Disaster Relief Emergency Fund (DREF) Allocated: N/A
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In late 2002, two hurricanes hit the island of Cuba in the space of just 11 days; Hurricane Isidore struck on 20 September and Hurricane Lili struck on 2 October. Isidore, a category 2 hurricane on the Saffir-Simpson scale and Lili, a category 1 hurricane, reached wind speeds of 165 and 130 km/hour respectively. One person was killed as a result of a landslide. Over a million people were evacuated by the Civil Defence, assisted by Cuban Red Cross volunteers. Some 77,275 of these people had to be housed in shelters. The worst damage was caused by flooding as a result of the heavy rains that hit the western region of the country and the southern coast of the eastern provinces. Many families lost their belongings and household goods due to tidal surges . The areas most affected by Isidore were the Isla de la Juventud and eight municipalities in the province of Pinar del Rio. Following Lili, heavy rain caused serious damage in four municipalities in the province of Granma, three municipalities in the province of Santiago de Cuba and one municipality in the province of Holguín.
Around 50,000 houses were damaged throughout the country, 37,000 of which were in the province of Pinar del Rio; 17,481 houses were totally destroyed. Some 14 hospitals and 400 schools were affected, as were the electricity and communications networks. Cattle and poultry w ere lost as well as crops of fruit, coffee and tobacco.
The disaster coordination committee of the Cuban Red Cross and a delegate from the Federation conducted a damage and needs assessment in the wake of the hurricanes in the affected municipalities and communities of the province of Pinar del Rio. Based upon this assessment, a plan of action was drawn up to assist victims of the hurricanes.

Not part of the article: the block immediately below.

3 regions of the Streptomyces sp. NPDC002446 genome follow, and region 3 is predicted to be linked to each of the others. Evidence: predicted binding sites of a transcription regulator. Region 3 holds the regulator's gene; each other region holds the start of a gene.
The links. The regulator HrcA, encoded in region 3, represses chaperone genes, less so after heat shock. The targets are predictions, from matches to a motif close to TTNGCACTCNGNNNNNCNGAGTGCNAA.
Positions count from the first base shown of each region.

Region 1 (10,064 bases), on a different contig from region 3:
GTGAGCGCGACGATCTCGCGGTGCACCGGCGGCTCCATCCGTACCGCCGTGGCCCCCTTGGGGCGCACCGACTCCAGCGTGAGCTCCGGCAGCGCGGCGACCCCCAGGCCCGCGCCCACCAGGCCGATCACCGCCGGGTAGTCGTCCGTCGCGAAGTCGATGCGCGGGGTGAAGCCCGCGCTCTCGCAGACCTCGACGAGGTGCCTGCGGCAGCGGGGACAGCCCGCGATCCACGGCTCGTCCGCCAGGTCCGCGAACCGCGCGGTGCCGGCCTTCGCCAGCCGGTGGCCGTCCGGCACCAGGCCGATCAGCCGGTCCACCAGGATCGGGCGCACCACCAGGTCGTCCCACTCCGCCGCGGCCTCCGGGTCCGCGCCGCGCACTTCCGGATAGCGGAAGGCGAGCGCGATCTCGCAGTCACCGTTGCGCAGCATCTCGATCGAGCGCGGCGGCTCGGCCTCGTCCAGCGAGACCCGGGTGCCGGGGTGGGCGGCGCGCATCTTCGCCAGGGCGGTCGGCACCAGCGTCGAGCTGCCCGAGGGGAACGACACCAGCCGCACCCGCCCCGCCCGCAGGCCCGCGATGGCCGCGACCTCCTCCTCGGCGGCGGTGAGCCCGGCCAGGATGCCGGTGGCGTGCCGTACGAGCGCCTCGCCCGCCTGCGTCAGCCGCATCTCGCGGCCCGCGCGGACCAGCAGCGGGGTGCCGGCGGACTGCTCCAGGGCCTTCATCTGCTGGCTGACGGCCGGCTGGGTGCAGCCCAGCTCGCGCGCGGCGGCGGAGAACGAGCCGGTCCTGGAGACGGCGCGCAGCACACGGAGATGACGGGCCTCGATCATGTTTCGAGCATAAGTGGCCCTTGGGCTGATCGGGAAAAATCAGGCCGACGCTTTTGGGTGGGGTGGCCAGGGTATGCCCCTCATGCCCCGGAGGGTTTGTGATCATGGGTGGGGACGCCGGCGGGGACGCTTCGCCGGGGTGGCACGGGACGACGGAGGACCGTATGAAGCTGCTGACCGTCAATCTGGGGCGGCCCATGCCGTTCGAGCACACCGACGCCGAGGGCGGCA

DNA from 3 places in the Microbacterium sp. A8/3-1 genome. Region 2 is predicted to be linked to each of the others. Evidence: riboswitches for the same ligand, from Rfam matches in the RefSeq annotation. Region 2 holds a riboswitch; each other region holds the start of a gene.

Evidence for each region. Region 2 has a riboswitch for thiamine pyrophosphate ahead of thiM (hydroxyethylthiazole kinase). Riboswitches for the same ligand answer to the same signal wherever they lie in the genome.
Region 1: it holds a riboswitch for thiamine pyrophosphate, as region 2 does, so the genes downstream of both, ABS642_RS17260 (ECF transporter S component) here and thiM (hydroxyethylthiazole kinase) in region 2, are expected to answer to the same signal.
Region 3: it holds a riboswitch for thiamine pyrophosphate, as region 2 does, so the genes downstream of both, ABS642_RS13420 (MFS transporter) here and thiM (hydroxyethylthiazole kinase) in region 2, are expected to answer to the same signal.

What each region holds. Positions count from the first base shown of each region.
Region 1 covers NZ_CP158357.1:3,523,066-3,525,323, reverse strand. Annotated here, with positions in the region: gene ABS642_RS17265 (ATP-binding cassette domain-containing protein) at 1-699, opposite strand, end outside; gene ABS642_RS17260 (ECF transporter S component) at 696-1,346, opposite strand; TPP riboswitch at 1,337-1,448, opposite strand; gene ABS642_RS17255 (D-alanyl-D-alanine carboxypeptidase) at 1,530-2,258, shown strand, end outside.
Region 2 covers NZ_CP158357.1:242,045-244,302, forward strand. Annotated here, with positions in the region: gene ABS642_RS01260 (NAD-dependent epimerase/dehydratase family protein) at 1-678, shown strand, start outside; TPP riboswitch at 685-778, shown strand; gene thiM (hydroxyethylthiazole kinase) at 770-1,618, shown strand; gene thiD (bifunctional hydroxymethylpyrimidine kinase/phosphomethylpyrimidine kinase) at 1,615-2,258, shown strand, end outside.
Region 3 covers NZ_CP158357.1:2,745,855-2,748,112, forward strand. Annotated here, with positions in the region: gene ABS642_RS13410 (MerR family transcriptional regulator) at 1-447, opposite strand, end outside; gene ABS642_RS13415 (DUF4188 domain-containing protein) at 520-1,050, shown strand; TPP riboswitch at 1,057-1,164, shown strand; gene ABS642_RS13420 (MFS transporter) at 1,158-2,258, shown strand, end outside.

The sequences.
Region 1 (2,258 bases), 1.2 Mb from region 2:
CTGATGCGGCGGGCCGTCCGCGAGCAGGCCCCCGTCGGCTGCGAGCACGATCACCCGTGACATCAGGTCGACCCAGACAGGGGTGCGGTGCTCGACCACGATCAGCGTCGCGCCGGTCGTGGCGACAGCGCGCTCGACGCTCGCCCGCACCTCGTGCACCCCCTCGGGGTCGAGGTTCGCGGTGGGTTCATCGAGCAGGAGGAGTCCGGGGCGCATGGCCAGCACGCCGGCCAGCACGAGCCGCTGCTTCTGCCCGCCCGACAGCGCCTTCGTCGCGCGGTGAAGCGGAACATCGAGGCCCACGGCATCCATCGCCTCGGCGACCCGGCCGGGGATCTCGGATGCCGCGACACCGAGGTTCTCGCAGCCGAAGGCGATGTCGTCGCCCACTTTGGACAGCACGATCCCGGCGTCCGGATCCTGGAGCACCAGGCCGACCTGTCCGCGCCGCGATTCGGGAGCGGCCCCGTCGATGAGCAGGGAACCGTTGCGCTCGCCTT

Damage to housing was as follows:
Worst affected Provinces
Worst affected Municipalities
Total number of damaged houses
|Pinar del Rio||San Juan y Martínez, San Luis, Guane, Minas de Matahambre,Sandino, Mantua, La Palmar, Pinar del Río||
|Isla de la Juventud||Isla de la Juventud||
|Granma||Pilón, Manzanillo, Bayamo, Niquero||
|Santiago de Cuba||Guamá, III Frente, Santiago de Cuba||
Based upon the needs of the communities and beneficiaries affected by the hurricanes, the CRC put forth the following goals for the relief operation:
- Support and assist local authorities
in damage and needs assessments during the emergency phase of the operation.
- Provide assistance and first aid to
injured and sick beneficiaries in shelters.
- Prevent the outbreak of epidemics
- Support housing reconstruction projects
by providing roofing materials.
- Ensure that affected families receive
household and personal hygiene goods.
- Supply first aid equipment to National
Society volunteers and branches.
- Coordinate with governmental and non-governmental
organizations to provide the necessary resources to carry out the relief
operation so as not to duplicate efforts in the same area.
- Increase the level of coordination and
improve relationships with the different organizations and institutions
that make up the Civil Defence.
- Improve the image of the Cuban Red Cross
and increase the level of satisfaction among CRC volunteers, the public
and government authorities.
- Ensure that volunteers participate in drawing up assessments and beneficiary lists, receiving beneficiaries in shelters, storing and distributing relief items and transporting goods and personnel as a means of strengthening the CRC's image.
Of the total funding received during for the relief operation, a portion of it was used to purchase articles that were difficult to obtain in Cuba, such as zinc sheets, nails, some household items such as, water bottles, backpacks, lanterns and first aid kits. The remainder of the funding was sent to the Cuban Red Cross to be used for the purchase of mattresses, water sanitation and construction materials, equipment for NITs in the province of Pinar del Rio, radio communication equipment, computers and educational material addressing community based disaster preparedness. These funds were also used to cover logistical costs such as customs fees, international courier services, and transportation, including the purchase of two motorcycles to augment the National Society's limited means of transportatio n.